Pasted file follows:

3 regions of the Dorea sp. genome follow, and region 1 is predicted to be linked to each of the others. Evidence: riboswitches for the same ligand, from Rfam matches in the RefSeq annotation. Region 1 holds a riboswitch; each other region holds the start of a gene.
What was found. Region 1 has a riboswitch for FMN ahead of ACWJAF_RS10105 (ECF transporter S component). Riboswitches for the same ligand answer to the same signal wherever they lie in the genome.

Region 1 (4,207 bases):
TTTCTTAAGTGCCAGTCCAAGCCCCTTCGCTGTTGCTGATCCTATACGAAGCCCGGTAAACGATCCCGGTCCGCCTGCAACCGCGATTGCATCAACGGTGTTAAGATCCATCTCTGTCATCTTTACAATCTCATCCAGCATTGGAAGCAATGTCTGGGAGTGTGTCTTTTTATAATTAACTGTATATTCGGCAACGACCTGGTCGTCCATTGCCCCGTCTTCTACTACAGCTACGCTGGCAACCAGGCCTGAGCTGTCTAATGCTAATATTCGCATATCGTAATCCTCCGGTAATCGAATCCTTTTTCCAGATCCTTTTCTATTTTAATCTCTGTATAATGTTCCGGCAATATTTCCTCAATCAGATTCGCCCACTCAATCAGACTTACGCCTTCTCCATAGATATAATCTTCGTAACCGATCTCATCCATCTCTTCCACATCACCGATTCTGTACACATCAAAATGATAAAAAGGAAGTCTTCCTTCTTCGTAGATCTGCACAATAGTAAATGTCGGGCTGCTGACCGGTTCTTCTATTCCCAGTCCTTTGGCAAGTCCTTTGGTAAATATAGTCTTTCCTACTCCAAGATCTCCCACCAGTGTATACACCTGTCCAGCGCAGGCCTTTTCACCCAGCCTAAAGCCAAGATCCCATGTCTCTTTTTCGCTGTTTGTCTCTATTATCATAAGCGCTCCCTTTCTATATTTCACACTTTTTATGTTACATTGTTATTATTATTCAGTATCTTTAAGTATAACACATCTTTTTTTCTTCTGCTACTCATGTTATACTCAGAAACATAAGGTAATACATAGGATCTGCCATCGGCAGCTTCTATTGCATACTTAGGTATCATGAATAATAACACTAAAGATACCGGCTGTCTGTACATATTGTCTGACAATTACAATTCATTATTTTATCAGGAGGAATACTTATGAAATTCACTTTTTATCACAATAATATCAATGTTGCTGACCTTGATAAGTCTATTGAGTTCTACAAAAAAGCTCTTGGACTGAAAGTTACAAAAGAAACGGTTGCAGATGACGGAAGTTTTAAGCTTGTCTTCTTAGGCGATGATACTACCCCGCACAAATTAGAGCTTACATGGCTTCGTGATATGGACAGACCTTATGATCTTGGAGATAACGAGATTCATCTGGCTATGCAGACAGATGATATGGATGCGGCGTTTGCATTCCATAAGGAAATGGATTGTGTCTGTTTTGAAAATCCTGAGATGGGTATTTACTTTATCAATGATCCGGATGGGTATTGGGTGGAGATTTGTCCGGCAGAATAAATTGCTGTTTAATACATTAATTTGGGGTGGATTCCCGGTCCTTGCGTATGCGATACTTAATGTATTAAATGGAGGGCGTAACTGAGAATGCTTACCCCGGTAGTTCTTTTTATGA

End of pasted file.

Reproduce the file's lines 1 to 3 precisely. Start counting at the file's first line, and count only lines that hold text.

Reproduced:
3 regions of the Dorea sp. genome follow, and region 1 is predicted to be linked to each of the others. Evidence: riboswitches for the same ligand, from Rfam matches in the RefSeq annotation. Region 1 holds a riboswitch; each other region holds the start of a gene.
What was found. Region 1 has a riboswitch for FMN ahead of ACWJAF_RS10105 (ECF transporter S component). Riboswitches for the same ligand answer to the same signal wherever they lie in the genome.

Region 1 (4,207 bases):